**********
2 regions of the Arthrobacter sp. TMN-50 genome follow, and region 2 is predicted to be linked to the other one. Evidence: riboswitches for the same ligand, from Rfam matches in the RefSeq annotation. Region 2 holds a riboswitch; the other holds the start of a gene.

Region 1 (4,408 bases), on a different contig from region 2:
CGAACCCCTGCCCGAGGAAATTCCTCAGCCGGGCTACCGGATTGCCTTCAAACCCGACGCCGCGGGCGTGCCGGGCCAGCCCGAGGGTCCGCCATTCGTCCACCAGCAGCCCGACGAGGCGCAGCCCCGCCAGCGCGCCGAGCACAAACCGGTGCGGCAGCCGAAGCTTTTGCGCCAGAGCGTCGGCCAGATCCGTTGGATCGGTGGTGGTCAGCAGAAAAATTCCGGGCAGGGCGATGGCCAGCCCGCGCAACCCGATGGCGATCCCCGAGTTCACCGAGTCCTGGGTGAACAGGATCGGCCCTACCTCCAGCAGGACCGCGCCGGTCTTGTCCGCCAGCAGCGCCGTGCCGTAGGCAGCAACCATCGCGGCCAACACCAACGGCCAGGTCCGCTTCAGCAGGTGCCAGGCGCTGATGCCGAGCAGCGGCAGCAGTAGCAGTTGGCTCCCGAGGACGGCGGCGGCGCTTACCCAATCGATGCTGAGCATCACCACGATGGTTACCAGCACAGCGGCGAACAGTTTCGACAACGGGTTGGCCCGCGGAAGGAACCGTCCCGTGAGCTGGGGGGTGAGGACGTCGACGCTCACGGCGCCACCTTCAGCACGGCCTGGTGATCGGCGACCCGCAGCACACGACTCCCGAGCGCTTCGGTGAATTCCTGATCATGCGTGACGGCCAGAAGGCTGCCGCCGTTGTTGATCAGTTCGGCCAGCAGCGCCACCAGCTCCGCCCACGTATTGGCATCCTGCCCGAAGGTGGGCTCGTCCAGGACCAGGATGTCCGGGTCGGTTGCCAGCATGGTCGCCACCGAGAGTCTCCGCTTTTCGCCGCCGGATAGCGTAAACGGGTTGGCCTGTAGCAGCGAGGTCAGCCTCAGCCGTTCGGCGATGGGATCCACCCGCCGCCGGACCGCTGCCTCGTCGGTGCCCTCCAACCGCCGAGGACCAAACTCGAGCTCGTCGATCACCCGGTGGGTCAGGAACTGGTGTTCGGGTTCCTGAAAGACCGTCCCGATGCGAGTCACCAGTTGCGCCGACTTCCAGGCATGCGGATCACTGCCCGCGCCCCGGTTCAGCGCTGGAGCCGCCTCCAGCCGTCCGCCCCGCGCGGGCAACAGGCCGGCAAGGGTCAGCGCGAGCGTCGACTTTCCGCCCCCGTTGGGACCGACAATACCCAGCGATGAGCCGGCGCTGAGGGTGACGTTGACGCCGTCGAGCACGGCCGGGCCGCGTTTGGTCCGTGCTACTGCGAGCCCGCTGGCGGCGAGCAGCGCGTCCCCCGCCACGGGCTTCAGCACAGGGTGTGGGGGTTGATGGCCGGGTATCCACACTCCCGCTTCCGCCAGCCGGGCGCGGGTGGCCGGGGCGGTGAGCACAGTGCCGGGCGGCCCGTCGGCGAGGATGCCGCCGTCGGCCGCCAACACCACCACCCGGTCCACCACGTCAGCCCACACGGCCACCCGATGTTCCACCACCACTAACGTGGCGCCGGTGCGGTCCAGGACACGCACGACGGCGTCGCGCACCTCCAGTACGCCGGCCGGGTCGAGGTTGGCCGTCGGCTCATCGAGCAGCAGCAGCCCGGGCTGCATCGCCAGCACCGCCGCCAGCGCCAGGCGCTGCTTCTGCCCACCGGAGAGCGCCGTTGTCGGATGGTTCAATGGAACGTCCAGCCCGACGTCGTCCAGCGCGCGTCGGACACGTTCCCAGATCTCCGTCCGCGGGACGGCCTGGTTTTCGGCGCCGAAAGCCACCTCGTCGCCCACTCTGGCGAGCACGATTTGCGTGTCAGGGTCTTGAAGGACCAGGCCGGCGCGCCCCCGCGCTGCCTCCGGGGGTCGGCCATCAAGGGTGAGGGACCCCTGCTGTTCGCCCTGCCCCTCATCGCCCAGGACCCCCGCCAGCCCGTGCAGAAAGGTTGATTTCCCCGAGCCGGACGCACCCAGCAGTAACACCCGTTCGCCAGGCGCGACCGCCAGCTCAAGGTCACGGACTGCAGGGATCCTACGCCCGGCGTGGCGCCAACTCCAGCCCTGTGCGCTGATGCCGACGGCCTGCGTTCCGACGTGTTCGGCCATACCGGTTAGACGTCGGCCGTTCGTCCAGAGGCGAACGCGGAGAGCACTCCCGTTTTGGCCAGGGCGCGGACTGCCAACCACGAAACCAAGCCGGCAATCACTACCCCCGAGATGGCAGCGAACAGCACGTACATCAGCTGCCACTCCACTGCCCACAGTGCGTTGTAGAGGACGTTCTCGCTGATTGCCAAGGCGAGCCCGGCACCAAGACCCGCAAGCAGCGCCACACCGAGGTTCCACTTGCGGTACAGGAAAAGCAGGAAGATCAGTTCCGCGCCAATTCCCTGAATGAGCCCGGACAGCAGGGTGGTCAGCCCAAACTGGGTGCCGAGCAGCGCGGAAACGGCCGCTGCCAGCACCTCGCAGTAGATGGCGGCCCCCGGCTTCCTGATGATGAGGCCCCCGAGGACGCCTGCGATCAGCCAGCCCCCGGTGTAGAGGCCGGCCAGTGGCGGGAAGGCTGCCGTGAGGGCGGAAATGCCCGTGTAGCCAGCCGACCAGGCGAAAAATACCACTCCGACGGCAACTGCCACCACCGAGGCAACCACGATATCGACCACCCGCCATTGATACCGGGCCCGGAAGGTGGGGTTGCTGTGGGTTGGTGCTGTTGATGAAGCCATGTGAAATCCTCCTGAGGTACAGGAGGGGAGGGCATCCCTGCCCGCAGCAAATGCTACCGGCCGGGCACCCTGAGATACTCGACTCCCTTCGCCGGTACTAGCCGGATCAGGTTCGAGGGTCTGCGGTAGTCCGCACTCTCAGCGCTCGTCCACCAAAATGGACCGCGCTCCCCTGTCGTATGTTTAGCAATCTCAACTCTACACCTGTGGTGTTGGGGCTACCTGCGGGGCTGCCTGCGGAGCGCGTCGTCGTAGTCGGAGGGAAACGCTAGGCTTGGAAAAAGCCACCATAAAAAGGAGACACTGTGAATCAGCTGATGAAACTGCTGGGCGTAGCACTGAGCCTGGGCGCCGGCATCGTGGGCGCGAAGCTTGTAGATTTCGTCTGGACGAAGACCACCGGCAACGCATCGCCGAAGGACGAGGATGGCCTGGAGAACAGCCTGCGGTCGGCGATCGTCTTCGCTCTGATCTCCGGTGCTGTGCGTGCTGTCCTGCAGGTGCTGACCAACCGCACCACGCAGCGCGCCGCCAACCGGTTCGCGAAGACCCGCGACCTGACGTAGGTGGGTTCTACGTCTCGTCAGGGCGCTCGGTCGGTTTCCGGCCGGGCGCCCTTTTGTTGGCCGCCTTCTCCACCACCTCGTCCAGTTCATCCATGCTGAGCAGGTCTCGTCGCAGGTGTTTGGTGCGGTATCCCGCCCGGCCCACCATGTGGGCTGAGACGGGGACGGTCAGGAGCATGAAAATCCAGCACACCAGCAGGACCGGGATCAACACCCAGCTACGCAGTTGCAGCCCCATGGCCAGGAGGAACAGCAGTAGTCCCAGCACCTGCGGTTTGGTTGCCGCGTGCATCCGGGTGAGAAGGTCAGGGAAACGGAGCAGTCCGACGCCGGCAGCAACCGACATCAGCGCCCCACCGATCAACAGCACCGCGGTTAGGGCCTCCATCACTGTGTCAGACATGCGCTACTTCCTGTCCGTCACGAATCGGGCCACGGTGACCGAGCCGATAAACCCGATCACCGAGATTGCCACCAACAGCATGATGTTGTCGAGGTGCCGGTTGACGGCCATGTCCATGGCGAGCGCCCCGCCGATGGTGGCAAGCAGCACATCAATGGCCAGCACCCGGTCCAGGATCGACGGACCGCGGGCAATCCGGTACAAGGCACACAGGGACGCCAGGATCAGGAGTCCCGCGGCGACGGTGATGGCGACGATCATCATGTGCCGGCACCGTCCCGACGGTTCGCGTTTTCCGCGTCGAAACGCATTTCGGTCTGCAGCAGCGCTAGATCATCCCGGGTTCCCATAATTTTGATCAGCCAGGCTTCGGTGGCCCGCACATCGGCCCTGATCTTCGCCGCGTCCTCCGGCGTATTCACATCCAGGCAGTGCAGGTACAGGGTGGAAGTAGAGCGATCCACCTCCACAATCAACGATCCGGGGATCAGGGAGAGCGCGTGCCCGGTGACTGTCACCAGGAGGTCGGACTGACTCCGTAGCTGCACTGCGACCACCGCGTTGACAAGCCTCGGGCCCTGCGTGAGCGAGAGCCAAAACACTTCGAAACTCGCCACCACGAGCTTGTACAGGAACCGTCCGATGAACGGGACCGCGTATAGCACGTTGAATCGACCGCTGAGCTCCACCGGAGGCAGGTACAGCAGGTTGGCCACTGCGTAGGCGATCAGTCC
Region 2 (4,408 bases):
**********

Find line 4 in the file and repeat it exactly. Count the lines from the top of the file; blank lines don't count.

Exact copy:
Region 2 (4,408 bases):